Micheline Maynard is journalist living in Ann Arbor, Michigan. She most recently led Changing Gears, a public radio project exploring the reinvention of the industrial Midwest, and was previously Detroit bureau chief for The New York Times.
The city's best-known sandwich maker on his unlikely path from history major to deli owner.
When you ask somewhat what they know about Ann Arbor, Michigan, the two most common answers are the University of Michigan and Zingerman’s.
Ari Weinzweig co-founded Zingerman’s in 1982 with a group of friends. They started with its eponymous deli, known for authentic, pricey sandwiches, and built a foodie empire with a bakery, coffee business, training program, mail order operation and more. Everything is located in Ann Arbor, the only place where Weinzweig and his partners want to be.
You’re not a Michigan native. How did you get here?
I grew up in Chicago I came up to Ann Arbor, as so many people did to go to the University of Michigan. I was a Russian history major and had a particular interest in the anarchists. I graduated in 1978 with my BA in history, not really knowing what I was going to do.
I mostly knew I didn’t want to go home. I knew so many people from the Chicago suburbs who would leave, and then they’d go back and live with their parents and essentially recreate the life that they had before. I was adamant I wasn’t going to do that.
And you backed into the restaurant business.
One of my friends was waiting tables at a downtown restaurant named Maude’s. I applied for a job as a waiter, and they didn’t need any waiters, and I applied as a busboy and they didn’t call me back for that, either. After about a month, I was running out of money, and I called and said, “Have you got anything?”
They said, “Well, do you want to wash dishes?” I didn’t know you weren’t supposed to want to wash dishes so I said sure, and I stumbled into a line of work that I really love.
What appealed to you about Ann Arbor?
Ann Arbor, other than the weather, is a great place. This is small town life, but it’s highly cultured and interactive small town life. The size of the town is great for me. I still love Chicago but I only have to get on the Kennedy Expressway and I’m done. As long as you avoid driving near Michigan Stadium during a game, the reality is that I can go from one end of the town to the other in 15 minutes.
The cultural component is huge. You have the Michigan Theater bringing art films, you have music at the Ark and the Blind Pig. You have all the museums. You have two universities worth of programs. I can go eight blocks and listen to whatever world dignitary I want.
Why did you think a New York-style deli would catch hold?
If you do something really well, which in our industry comes down to really great food and really great service and provide a good place to work and keep track of your money, you’ll succeed. You have a clientele that’s interested and engaged. They want to learn. They travel and they like to eat.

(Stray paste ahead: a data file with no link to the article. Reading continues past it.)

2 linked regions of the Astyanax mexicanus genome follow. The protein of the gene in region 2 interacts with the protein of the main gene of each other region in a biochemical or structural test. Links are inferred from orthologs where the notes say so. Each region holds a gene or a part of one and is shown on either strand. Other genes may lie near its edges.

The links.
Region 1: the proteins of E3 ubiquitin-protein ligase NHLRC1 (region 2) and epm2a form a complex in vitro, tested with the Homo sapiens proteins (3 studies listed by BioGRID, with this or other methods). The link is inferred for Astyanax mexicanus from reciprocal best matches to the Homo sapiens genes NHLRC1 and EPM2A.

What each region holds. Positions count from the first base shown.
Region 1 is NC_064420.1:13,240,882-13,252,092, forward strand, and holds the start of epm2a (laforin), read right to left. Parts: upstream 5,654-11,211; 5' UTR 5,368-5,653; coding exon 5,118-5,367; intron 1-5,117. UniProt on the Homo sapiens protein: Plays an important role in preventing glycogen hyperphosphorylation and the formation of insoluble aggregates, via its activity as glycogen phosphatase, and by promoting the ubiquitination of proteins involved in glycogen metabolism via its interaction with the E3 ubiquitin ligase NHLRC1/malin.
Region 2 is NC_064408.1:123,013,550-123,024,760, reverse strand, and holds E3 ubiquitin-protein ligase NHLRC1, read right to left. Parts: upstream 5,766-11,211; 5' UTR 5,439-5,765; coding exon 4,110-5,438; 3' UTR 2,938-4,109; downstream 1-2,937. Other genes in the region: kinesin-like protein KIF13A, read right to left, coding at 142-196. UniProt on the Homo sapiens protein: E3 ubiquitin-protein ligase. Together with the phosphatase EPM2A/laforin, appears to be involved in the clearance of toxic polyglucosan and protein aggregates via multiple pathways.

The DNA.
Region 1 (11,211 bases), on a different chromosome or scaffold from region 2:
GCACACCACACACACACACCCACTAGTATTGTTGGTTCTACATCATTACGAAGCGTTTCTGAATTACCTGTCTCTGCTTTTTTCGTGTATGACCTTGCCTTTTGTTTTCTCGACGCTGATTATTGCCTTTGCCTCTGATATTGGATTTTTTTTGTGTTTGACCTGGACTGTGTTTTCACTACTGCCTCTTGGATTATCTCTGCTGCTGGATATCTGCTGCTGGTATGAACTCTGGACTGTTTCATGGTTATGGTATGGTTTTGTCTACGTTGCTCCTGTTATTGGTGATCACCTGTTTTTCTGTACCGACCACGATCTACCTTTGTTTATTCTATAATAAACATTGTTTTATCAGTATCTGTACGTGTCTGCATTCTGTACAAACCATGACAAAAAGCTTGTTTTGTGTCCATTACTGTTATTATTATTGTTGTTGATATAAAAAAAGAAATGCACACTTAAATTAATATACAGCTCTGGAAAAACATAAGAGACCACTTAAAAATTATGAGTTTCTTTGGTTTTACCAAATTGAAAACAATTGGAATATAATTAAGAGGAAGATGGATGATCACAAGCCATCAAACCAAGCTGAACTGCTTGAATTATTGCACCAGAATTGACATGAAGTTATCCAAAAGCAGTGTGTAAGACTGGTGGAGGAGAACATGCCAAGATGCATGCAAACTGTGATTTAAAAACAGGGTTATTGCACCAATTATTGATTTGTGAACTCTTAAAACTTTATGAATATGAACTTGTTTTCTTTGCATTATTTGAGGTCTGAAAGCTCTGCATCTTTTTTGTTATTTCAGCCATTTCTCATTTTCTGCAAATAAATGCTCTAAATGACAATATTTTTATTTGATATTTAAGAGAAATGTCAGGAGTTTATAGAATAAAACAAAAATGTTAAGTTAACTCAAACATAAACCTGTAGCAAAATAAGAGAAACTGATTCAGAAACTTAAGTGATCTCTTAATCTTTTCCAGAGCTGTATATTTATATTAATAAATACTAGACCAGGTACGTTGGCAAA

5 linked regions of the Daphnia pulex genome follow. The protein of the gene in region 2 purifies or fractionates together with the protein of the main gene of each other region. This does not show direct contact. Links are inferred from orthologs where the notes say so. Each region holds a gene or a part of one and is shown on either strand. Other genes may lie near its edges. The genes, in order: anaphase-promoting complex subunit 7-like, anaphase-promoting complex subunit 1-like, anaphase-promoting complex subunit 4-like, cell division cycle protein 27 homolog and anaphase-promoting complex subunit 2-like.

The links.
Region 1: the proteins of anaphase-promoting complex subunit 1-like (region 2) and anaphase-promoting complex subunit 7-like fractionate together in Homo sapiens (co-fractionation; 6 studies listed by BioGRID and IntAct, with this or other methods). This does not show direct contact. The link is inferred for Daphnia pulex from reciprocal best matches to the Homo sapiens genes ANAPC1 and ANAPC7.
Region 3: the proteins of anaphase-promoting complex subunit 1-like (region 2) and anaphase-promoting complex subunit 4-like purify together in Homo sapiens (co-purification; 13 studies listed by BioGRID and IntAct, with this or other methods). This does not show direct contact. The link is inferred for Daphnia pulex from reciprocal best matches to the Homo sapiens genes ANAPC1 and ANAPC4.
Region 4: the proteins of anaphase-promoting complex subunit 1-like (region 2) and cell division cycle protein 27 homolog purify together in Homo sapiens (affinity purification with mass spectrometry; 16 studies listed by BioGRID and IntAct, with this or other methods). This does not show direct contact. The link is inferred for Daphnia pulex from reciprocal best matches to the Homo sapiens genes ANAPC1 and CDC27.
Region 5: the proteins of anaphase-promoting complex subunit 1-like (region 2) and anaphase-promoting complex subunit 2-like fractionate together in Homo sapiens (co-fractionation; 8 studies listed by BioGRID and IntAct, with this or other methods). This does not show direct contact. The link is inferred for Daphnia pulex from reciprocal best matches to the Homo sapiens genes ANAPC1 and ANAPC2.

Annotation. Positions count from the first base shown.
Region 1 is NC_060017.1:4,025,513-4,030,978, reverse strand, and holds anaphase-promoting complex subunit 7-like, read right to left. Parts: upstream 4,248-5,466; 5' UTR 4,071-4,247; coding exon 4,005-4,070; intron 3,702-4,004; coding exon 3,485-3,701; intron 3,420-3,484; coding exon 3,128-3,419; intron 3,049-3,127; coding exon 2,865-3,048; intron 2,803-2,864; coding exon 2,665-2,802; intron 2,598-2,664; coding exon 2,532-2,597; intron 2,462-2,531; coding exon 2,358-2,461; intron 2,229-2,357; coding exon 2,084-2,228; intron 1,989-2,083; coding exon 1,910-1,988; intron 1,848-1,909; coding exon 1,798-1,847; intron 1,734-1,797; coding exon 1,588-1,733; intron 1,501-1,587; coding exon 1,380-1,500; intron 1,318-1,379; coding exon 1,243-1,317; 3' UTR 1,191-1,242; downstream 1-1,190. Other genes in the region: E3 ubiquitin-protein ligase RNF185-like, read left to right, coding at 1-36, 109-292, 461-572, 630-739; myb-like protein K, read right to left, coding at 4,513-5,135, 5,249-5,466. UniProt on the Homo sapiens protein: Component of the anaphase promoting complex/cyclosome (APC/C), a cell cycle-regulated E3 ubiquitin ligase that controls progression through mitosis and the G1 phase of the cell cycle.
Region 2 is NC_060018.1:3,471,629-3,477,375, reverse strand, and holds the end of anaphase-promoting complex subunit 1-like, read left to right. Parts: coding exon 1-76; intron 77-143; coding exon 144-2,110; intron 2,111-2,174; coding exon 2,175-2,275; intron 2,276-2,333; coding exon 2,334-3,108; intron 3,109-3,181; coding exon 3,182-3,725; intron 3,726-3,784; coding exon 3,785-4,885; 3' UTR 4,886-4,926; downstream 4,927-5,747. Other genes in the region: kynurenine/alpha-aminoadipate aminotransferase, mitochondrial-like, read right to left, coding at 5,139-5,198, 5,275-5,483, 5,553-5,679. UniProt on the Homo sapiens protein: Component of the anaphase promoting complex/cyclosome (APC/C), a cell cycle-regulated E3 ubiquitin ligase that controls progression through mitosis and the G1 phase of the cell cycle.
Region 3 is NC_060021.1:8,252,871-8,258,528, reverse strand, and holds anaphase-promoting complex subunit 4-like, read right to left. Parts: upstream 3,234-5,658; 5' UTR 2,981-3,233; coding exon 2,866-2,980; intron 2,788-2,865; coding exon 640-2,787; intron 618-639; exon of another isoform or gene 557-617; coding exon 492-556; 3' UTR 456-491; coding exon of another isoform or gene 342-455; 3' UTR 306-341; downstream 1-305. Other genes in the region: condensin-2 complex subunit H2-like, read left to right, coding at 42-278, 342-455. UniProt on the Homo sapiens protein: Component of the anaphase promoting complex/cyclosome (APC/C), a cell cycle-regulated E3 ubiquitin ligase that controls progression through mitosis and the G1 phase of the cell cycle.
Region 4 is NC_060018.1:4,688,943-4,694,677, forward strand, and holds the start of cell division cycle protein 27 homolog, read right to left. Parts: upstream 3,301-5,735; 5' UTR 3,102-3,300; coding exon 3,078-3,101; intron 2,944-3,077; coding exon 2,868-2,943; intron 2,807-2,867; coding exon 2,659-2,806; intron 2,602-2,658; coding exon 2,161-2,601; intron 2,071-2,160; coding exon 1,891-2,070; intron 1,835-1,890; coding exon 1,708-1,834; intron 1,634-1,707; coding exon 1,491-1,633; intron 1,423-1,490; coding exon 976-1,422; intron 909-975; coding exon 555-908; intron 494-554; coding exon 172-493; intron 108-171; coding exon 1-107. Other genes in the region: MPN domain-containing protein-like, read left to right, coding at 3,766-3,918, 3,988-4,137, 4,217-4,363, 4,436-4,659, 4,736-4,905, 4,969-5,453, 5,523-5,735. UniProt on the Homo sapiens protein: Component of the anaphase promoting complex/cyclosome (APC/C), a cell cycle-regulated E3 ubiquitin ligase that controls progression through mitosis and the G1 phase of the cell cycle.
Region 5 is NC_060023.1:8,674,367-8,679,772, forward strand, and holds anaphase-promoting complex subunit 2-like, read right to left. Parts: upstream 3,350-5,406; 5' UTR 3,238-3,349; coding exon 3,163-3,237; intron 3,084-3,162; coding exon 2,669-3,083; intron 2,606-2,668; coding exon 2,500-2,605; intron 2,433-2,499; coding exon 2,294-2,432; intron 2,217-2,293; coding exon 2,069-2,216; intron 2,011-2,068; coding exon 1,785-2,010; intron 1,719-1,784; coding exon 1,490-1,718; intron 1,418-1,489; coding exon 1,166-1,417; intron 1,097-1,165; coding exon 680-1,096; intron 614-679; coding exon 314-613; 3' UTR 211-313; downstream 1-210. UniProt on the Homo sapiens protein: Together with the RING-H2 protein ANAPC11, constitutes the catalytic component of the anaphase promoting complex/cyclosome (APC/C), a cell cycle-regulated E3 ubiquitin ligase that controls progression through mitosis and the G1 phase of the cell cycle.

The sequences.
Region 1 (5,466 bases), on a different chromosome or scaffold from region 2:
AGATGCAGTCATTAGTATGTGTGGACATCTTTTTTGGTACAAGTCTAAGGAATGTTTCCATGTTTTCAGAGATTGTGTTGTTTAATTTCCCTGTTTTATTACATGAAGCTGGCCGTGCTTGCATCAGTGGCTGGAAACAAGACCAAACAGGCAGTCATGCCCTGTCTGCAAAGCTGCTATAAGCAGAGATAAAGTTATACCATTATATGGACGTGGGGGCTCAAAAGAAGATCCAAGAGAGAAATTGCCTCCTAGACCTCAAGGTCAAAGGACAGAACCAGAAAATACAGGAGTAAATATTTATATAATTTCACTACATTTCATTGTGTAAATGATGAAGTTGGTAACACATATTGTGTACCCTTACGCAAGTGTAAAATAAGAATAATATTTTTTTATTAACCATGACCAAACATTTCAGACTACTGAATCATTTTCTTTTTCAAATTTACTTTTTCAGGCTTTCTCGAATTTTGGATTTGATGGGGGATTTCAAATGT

You have a large number of people who have lived other places. They grew up somewhere else, and they spent years in Paris or Argentina. We bring in Hungarian bacon, and a guy will come in from Hungary and he hasn’t seen it in 20 years. Those are things that are less likely to happen in Topeka or Carbondale, Ill.
Despite all this fame, you’ve had tussles with the city about expanding the deli.
[Laughs] The town is very engaged, with highly educated and opinionated people. They’re good to sell specialty foods to, and it also means they have opinions about the way things should work. That’s the way it is.
We’ve tried a number of times, and this last time [partners Paul Saginaw and Grace Singleton] had enough fortitude for four years of getting permission. The truth is, I’d say most businesses would have taken the money from Saline (a nearby town) or a mall or a developer and gone there and said, ‘forget it.’
I like the community and I don’t like the idea of not being able to know the people I work with and sell to.
But you could be a much bigger name someplace else. Do you ever feel isolated?
One of the things that contributes to the quality of life for me is that although we’re in this smaller town, we have access to this international airport that allows us to go almost anywhere direct. Our friends who live in Madison or Chapel Hill, they don’t have that. It adds almost four hours onto any trip. It’s 20 minutes from my house. I get on the plane and I wake up in Amsterdam.
So, you’re satisfied in Ann Arbor.
I get to travel, and Paul and I have created a job we want to go to work at, why would I go anyplace else? I want to learn, teach, read, bring great food to people, write, and enjoy what I’m doing. And that’s what I get to do every day. People are always, saying, "You could" and I say, "I don’t wanna."
Photo credit: Micheline Maynard